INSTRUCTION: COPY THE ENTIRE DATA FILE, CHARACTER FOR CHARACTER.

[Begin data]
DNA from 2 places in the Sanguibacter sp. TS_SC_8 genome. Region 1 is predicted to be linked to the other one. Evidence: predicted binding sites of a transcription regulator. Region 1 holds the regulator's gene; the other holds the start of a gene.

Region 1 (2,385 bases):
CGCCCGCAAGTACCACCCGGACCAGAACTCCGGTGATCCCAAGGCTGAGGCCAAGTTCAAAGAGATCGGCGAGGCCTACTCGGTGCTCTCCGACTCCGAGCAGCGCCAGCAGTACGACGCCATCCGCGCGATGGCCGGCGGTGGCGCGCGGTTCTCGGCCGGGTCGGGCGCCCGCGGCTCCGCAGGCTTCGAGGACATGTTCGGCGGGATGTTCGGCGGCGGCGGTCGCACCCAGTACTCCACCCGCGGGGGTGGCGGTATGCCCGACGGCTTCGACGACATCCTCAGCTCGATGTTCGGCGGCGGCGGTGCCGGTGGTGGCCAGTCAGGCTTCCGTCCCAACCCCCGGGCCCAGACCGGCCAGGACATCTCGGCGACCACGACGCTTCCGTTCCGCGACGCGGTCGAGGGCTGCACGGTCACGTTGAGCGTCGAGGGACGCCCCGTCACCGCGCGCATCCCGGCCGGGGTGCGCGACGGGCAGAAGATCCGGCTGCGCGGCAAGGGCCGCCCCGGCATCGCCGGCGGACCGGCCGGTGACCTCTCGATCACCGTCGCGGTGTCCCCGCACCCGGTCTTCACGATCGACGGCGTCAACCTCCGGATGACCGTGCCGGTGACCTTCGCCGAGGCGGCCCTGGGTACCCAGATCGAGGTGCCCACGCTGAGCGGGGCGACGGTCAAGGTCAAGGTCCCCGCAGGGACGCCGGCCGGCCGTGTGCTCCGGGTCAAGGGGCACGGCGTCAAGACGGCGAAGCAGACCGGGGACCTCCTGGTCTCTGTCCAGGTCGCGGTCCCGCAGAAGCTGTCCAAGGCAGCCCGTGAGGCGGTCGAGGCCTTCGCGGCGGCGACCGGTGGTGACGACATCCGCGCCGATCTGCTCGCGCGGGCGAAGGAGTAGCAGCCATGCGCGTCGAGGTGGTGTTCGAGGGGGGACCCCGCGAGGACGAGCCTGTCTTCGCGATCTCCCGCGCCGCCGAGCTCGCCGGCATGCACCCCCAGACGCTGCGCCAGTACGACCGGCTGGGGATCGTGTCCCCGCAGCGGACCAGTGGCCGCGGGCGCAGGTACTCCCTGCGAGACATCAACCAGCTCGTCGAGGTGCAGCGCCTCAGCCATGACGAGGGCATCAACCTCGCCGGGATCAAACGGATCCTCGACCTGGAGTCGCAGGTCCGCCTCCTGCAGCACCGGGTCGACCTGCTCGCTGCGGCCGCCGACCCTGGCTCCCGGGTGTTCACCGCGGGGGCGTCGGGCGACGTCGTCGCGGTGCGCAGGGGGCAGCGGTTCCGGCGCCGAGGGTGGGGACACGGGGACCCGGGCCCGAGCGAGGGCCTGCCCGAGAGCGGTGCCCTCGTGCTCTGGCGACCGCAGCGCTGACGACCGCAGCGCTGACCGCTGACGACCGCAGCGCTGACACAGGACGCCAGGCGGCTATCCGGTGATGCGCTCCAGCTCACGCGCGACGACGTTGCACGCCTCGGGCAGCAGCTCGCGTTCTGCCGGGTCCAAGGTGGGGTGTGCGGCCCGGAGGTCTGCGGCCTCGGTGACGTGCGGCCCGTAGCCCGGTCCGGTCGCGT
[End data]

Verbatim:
DNA from 2 places in the Sanguibacter sp. TS_SC_8 genome. Region 1 is predicted to be linked to the other one. Evidence: predicted binding sites of a transcription regulator. Region 1 holds the regulator's gene; the other holds the start of a gene.

Region 1 (2,385 bases):
CGCCCGCAAGTACCACCCGGACCAGAACTCCGGTGATCCCAAGGCTGAGGCCAAGTTCAAAGAGATCGGCGAGGCCTACTCGGTGCTCTCCGACTCCGAGCAGCGCCAGCAGTACGACGCCATCCGCGCGATGGCCGGCGGTGGCGCGCGGTTCTCGGCCGGGTCGGGCGCCCGCGGCTCCGCAGGCTTCGAGGACATGTTCGGCGGGATGTTCGGCGGCGGCGGTCGCACCCAGTACTCCACCCGCGGGGGTGGCGGTATGCCCGACGGCTTCGACGACATCCTCAGCTCGATGTTCGGCGGCGGCGGTGCCGGTGGTGGCCAGTCAGGCTTCCGTCCCAACCCCCGGGCCCAGACCGGCCAGGACATCTCGGCGACCACGACGCTTCCGTTCCGCGACGCGGTCGAGGGCTGCACGGTCACGTTGAGCGTCGAGGGACGCCCCGTCACCGCGCGCATCCCGGCCGGGGTGCGCGACGGGCAGAAGATCCGGCTGCGCGGCAAGGGCCGCCCCGGCATCGCCGGCGGACCGGCCGGTGACCTCTCGATCACCGTCGCGGTGTCCCCGCACCCGGTCTTCACGATCGACGGCGTCAACCTCCGGATGACCGTGCCGGTGACCTTCGCCGAGGCGGCCCTGGGTACCCAGATCGAGGTGCCCACGCTGAGCGGGGCGACGGTCAAGGTCAAGGTCCCCGCAGGGACGCCGGCCGGCCGTGTGCTCCGGGTCAAGGGGCACGGCGTCAAGACGGCGAAGCAGACCGGGGACCTCCTGGTCTCTGTCCAGGTCGCGGTCCCGCAGAAGCTGTCCAAGGCAGCCCGTGAGGCGGTCGAGGCCTTCGCGGCGGCGACCGGTGGTGACGACATCCGCGCCGATCTGCTCGCGCGGGCGAAGGAGTAGCAGCCATGCGCGTCGAGGTGGTGTTCGAGGGGGGACCCCGCGAGGACGAGCCTGTCTTCGCGATCTCCCGCGCCGCCGAGCTCGCCGGCATGCACCCCCAGACGCTGCGCCAGTACGACCGGCTGGGGATCGTGTCCCCGCAGCGGACCAGTGGCCGCGGGCGCAGGTACTCCCTGCGAGACATCAACCAGCTCGTCGAGGTGCAGCGCCTCAGCCATGACGAGGGCATCAACCTCGCCGGGATCAAACGGATCCTCGACCTGGAGTCGCAGGTCCGCCTCCTGCAGCACCGGGTCGACCTGCTCGCTGCGGCCGCCGACCCTGGCTCCCGGGTGTTCACCGCGGGGGCGTCGGGCGACGTCGTCGCGGTGCGCAGGGGGCAGCGGTTCCGGCGCCGAGGGTGGGGACACGGGGACCCGGGCCCGAGCGAGGGCCTGCCCGAGAGCGGTGCCCTCGTGCTCTGGCGACCGCAGCGCTGACGACCGCAGCGCTGACCGCTGACGACCGCAGCGCTGACACAGGACGCCAGGCGGCTATCCGGTGATGCGCTCCAGCTCACGCGCGACGACGTTGCACGCCTCGGGCAGCAGCTCGCGTTCTGCCGGGTCCAAGGTGGGGTGTGCGGCCCGGAGGTCTGCGGCCTCGGTGACGTGCGGCCCGTAGCCCGGTCCGGTCGCGT